Honeycomb Twist Transforms Israel’s 1950s Solar Water Heater

All-weather devices provide the industry with an economical and sustainable alternative to gas.

The technology dates back to the 1950s, when physicist Harry Zvi Tabor moved from England and decided he needed to make a way to harness the sun’s energy and lower his electricity bill.. He invented the solar water heater which consists of a solar panel and a hot water tank.
70 years later, scientists adapted his device to work on an industrial scale, producing a cheap and reliable source of heat. Without burning fossil fuels.

Tigi, a company based in Hod Hasharon in central Israel, added a vital ingredient to the original solar water heater so that it can now work even in cold climates. And, instead of just heating the water up to shower temperature (around 40°C), you can bring it up to the boiling point (100°C).

The drastic reduction in heat loss means it is now a viable option for a wide variety of industrial uses, from laundry to steelmaking, and from cement manufacturing to bottle washing.. All factories need a source of heat, no matter what they produce, and heating accounts for half of the world’s total energy use.

Zvika Klier, chief executive of Tigi, says the idea of ​​insulating solar thermal collectors (panes of glass in a fake mesh) has been around since Tabor invented them, but had never been commercially exploited. Your company perfected the design, patented it, and now incorporates it into the panels that are part of its comprehensive business heating solution..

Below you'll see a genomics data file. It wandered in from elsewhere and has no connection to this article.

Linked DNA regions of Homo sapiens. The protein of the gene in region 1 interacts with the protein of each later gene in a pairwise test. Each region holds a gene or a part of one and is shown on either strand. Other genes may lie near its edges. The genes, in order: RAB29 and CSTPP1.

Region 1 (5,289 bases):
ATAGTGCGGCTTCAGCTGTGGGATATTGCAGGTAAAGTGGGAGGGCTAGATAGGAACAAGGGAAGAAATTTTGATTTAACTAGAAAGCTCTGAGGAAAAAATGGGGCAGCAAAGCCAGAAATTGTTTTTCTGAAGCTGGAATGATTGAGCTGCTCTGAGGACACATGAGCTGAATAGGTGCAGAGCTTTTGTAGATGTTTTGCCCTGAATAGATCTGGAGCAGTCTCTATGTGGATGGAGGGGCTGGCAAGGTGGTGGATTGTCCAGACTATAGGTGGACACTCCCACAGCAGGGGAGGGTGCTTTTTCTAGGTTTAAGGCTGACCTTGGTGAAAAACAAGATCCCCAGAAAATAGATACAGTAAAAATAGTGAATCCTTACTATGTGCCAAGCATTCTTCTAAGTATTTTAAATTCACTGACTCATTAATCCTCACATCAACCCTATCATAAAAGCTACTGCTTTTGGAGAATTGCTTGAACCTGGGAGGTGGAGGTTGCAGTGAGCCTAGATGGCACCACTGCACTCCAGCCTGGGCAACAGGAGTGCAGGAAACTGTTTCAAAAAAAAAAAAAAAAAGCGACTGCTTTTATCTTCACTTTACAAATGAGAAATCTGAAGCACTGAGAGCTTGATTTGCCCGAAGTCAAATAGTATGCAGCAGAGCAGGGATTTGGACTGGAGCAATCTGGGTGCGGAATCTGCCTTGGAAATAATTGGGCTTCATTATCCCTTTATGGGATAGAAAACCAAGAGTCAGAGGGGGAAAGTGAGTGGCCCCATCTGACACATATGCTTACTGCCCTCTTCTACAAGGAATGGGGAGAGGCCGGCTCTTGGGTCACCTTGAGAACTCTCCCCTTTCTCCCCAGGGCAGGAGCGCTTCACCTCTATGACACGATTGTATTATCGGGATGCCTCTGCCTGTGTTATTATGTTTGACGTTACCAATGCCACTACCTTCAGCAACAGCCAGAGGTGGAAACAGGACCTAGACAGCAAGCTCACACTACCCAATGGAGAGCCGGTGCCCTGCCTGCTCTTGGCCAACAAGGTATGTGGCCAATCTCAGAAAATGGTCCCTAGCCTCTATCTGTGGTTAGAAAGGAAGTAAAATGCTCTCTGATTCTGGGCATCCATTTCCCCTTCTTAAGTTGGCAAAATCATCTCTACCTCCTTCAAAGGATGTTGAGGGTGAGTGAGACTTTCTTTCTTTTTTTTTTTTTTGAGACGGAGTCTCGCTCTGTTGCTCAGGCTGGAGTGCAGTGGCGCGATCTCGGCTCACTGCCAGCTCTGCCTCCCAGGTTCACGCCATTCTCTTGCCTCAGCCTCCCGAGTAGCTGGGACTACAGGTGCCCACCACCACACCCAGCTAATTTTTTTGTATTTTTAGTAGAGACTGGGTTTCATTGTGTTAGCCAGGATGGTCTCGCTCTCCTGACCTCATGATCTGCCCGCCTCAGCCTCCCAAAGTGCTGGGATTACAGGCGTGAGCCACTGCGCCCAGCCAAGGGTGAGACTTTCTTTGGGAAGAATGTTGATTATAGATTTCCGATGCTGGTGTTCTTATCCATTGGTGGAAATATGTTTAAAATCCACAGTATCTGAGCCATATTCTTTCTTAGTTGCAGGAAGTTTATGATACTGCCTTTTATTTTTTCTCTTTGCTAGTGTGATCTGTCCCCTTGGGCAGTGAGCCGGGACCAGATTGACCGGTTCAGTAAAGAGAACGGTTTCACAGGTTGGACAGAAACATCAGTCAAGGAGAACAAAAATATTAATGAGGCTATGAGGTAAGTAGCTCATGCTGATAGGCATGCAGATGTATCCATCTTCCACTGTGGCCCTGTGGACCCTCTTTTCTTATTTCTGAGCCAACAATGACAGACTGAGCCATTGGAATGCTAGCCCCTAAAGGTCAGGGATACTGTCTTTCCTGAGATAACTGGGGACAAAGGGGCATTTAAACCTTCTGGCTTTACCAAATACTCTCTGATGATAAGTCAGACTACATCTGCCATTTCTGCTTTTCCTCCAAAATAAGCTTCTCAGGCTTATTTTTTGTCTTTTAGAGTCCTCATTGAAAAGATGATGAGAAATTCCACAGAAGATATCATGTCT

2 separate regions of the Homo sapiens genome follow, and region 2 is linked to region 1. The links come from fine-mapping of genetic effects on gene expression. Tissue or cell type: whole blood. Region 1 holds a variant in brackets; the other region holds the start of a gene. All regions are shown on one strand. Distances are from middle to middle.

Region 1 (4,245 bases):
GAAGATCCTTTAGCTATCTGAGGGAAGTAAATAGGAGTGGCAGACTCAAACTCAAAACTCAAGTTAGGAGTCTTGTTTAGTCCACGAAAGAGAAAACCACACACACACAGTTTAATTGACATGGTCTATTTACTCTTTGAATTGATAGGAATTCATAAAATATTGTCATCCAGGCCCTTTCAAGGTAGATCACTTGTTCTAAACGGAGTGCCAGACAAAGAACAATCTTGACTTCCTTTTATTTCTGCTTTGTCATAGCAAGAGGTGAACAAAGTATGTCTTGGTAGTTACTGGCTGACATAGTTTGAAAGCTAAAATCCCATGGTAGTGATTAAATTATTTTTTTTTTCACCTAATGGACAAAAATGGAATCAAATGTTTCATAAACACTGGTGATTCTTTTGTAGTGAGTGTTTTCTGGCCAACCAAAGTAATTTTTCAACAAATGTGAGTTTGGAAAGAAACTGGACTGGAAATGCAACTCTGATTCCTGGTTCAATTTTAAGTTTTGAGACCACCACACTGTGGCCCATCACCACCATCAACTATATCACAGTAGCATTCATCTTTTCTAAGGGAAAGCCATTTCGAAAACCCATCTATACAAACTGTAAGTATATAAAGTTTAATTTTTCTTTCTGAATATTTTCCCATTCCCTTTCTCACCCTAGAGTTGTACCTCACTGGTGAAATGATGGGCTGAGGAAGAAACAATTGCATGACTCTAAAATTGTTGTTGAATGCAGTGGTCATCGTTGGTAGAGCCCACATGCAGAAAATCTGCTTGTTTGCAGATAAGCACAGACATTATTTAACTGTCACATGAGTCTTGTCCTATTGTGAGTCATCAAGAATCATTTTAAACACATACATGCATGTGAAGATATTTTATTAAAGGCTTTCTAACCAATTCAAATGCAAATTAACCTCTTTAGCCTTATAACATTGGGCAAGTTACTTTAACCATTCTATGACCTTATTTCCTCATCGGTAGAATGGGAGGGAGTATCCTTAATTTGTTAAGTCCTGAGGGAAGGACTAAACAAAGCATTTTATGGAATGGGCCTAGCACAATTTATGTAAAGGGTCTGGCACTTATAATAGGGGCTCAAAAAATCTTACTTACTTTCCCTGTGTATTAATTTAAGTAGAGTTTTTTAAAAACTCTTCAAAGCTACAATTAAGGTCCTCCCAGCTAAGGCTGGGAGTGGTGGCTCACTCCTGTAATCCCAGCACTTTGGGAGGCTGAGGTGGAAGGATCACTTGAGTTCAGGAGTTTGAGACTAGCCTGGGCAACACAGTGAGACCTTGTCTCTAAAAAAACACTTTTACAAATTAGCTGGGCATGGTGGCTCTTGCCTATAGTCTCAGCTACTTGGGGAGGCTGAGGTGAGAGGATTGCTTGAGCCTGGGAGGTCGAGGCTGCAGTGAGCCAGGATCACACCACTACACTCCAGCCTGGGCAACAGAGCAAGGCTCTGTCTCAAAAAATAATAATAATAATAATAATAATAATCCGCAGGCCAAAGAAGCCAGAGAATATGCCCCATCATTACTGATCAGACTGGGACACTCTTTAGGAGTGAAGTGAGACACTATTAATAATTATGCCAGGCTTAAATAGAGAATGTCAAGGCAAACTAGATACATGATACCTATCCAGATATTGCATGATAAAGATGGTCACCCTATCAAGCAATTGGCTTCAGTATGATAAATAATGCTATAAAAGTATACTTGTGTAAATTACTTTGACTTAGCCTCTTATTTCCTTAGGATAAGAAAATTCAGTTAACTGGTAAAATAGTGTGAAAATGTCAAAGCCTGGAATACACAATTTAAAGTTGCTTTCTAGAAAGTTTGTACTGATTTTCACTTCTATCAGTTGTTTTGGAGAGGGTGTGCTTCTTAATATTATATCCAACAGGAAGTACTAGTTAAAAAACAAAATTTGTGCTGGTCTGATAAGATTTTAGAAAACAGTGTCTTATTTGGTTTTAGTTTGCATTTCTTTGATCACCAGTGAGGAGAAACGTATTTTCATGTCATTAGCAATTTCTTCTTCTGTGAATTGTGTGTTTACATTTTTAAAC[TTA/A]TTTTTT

“We built a complete solution for businesses, including a very important building block, our unique solar thermal collector,” Klier tells NoCamels. “We install it at our expense, and they buy the heat from us at a lower cost than if they were burning fossil fuels, so they start saving immediately, from day one”.

As Klier wishes to emphasize, solar thermal or honeycomb collectors produce heat, rather than electricity. Electricity storage is complex and expensive. But storing hot water is much easier. “We developed a new type of solar thermal collector, which works very efficiently, like a fiasco, even in very cold weather conditions”comment.

They have also provided hot water systems for a hatchery, for the swimming pool and showers in a retirement center for the elderly, for the commercial laundry in a kibbutz, and for the gym and kitchen showers in a high-tech office building.a. Despite the gas crisis, he says companies aren’t always quick to embrace a new idea, no matter how appealing.

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